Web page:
• Mountains evolved by denudation, where the general level of land have been lowered by agents of denudation; also known as mountains of denudation.
Types of Plateaus
• An elevated area compared to its surroundings, having a large almost flat top area (Also known as tableland).
• Like all highlands, Plateaus are also subjected to erosional processes, as a result their original characteristics are highly altered.
• According to their mode of formation & their physical appearance, plateaus may be divided into 3 types viz.
1. Tectonic Plateaus
• Formed by earth movements which causes uplift, of a considerable size with fairly uniform altitude.
• For ex. Deccan plateaus, Mesera plateau (tilted of central Iberia) & Harz plateau (Faulted of Germany).
• When plateaus are surrounded by mountains they are known as intermontane plateaus for ex. Tibetian plateau, Bolivian Plateau.
• When plateaus are surrounded by sea or plains they are known as Continental Plateaus For ex. Deccan plateau, Greenland plateau, South Africa plateau
2. Volcanic Plateau
• Molten lava from the volcanic eruption may solidify to form successive sheets of basalatic lava, known as Lava plateau.
• For ex. Antrim Plateau of Northern island, NW part of Deccan Plateau & Columbia Snake Plateau (Biggest one).
3. Dissect Plateaus
• Formed due to continuous weathering & erosion by running water, wind & ice.
• High plateaus worn down & their surface becomes irregular.
• For Ex. Scottish Highland
• Generally Plateaus have rich mineral resources & have been actively mined for ex.
• African plateau yields gold, diamonds, copper, Manganese & Chromium.
• Brazilian plateau yields iron & Manganese
• Deccan Plateau yields Manganese, Iron & Coal
• Western Australian plateau yields Gold & Iron.
Types of Plains
• Plains usually are the best land of a country & are heavily cultivated & populated.
• Even more at places where rivers transverse the plains.
• For ex: Indo Gangetic Plains, Mississippi Plains & Yang-Tze plain .Some of the most extensive temperate plains are Grasslands like Russian Steppes,
North American Prairies & Argentinian Pampas.
• Plains may be grouped into 3 major types based on their mode of formation viz.
1. Structural Plains
• Structurally depressed areas of the world that makes up some of the most extensive natural lowlands on the earth’s surface.
• Rock layers on the earth’s crust are aligned almost horizontally.
• They are formed by horizontally bedded rocks, relatively undisturbed by the crustal movements of the earth.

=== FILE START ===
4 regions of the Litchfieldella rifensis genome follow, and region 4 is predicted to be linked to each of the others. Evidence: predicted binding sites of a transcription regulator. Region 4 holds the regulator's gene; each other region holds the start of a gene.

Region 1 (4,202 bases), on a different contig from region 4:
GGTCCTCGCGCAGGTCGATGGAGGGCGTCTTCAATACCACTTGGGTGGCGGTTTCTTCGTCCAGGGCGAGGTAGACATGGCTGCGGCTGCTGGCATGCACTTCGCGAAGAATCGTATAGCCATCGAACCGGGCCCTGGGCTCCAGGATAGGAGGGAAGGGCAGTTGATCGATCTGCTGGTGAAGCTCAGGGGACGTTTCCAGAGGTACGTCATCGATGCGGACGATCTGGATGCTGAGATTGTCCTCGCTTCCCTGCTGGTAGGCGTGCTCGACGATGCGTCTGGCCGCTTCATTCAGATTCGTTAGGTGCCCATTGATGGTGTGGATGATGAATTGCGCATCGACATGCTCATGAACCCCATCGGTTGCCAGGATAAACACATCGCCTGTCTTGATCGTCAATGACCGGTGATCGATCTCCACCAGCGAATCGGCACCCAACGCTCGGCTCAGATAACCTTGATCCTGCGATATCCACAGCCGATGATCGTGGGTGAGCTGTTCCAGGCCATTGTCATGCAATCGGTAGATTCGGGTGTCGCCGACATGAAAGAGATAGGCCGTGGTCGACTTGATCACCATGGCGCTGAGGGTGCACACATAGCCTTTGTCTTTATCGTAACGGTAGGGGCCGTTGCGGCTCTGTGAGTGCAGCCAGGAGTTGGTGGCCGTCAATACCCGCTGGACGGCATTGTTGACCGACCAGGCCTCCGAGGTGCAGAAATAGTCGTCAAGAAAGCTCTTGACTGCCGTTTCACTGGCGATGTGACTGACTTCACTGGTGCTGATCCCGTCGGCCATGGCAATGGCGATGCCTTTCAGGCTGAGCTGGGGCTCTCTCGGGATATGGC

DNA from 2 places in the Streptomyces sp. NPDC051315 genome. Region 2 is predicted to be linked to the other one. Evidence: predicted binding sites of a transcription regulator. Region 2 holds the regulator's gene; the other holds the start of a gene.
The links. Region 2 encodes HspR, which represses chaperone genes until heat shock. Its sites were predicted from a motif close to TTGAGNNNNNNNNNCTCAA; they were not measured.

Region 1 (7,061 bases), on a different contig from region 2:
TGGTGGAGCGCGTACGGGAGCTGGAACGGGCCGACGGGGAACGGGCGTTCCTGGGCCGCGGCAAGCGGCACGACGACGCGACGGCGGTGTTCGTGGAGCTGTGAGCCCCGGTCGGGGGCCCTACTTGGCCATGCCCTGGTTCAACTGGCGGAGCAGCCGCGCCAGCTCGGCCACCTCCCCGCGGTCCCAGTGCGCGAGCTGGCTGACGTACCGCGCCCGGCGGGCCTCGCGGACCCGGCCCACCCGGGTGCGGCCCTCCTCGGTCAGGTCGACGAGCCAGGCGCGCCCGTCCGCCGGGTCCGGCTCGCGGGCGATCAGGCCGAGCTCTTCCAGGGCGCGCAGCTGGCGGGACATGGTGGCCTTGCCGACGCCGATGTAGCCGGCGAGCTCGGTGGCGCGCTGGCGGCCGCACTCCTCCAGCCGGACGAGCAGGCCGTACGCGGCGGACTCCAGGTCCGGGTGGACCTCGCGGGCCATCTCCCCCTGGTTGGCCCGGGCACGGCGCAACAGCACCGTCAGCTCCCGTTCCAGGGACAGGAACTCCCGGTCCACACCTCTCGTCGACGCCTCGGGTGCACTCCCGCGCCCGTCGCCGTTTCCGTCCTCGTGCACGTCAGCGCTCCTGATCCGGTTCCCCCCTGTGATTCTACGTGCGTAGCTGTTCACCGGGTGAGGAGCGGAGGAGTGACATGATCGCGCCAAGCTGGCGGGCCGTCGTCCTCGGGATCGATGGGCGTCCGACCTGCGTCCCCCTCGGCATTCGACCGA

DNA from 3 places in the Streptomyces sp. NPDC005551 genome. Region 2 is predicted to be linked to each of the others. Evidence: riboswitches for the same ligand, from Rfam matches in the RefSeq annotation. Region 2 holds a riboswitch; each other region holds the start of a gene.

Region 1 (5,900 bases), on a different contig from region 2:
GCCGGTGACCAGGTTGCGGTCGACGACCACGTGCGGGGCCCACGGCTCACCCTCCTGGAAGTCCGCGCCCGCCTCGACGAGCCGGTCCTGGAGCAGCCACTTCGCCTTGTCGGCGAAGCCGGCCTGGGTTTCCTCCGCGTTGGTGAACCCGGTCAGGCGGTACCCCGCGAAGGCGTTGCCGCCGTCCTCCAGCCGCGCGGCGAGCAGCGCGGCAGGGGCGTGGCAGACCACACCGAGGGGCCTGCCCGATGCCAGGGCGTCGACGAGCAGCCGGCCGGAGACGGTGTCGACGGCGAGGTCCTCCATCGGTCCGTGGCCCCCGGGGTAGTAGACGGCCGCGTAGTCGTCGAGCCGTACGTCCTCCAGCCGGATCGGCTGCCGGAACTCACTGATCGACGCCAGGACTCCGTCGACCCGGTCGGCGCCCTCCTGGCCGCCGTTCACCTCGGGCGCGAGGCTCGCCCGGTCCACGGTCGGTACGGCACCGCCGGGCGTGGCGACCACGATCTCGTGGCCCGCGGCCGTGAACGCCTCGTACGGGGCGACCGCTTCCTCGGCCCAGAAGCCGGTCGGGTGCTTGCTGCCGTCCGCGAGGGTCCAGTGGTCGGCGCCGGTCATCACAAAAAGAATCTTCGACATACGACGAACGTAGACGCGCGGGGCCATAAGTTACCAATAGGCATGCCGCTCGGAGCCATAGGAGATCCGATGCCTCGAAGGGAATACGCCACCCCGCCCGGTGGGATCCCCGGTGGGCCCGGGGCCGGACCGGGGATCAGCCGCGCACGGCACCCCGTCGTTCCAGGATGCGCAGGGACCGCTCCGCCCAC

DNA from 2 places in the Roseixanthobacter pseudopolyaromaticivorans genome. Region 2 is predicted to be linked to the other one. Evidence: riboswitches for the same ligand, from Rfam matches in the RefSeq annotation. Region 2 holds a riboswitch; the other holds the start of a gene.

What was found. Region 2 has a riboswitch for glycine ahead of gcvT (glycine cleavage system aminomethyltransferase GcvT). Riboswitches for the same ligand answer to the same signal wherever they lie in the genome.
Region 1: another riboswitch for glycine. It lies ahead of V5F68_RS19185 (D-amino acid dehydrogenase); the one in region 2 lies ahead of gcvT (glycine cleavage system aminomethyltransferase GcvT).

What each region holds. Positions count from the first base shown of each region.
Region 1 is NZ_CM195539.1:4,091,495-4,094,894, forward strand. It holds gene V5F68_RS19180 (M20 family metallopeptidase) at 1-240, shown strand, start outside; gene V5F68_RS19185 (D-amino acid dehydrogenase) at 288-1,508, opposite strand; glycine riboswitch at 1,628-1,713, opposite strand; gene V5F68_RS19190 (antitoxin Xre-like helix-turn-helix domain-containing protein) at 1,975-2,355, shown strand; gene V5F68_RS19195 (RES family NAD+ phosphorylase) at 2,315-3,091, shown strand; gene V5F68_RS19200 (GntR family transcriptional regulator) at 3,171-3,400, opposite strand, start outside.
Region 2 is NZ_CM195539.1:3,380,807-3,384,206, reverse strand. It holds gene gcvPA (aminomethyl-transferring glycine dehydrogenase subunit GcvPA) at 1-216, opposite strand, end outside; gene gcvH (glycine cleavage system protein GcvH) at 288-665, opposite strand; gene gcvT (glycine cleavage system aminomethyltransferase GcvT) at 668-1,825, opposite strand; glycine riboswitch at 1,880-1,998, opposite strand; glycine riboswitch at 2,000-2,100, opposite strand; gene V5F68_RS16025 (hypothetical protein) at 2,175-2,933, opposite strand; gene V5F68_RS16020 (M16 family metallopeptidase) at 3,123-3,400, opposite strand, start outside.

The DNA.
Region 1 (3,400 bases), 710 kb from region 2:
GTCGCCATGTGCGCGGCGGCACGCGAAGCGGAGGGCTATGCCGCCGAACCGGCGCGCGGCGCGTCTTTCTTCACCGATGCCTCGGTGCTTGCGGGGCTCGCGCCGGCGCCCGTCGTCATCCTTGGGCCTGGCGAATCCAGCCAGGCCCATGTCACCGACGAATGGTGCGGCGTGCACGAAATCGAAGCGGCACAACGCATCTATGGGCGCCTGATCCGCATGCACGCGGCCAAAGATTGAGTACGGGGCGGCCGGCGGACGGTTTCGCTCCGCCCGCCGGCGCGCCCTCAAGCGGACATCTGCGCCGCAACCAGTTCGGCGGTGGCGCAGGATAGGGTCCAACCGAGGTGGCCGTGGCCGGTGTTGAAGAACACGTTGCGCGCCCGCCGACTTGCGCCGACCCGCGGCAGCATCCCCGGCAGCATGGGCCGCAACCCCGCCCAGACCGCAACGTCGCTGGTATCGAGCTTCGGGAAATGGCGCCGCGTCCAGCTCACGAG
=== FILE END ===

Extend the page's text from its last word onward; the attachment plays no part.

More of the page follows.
• Examples include Russian Platforms, Great plains of USA & Central lowlands of Australia.
2. Depositional Plains
• Plains formed by deposition of materials brought by various agents of transportation.
• Comparatively of equal level but rise gently towards adjacent highlands.
• Depositional work by rivers form extensive alluvial plains, flood plains & deltaic plains; that form most productive agricultural plains of the world.
• For ex. Gangetic plain (for rice & jute), Nile delta of Egypt (for rice & cotton) & Hwang ho plain in China.
3. Glacial Depositional plains
• Glaciers & ice sheets may deposit fluvio glacial sands & gravels in outwash plains.
• May also drop boulder clay (mixture of various sizes of boulders & clay) to form till plain or drift plain.
• Outwash plains are usually barren lands but boulder clay may be very valuable for farming.
4. Aeolian Depositional plains
• Winds may blow Aeolian deposits, very fine particles known as loess, from interior deserts or barren surfaces & deposit them upon hills, valleys or plains forming a loess plateau (ex. in NW China) or a loess plain (Ex. In Pampas of Argentina)
• The loess help in leveling the undulating plain by filling up groves & depressions
• Many of the loess covered plains in the world are fertile agricultural regions.
5. Erosional Plains
• These plains are carved by the agents of erosion (Rain, river, ice, and wind)
• Such plains of denudation are described as Peneplains, which means almost plains.
• In glaciated regions, glaciers & ice sheets scours & levels the land forming ice
• However scooped out by the ice are now filled by the lakes for ex. In Northern Europe & Northern Canada.
• Finland is estimated to have 35000 lakes occupying 10 % of total land surface of the country
• In arid & semi-arid regions, wind erosion lowers the level of the land which are called Reg in Africa.
• Mechanical weathering in arid & semi-arid areas woms mountain slopes leaving a gentle slope, known as Pediplains or Pediments; with remaining steep hills known as Inselbergs.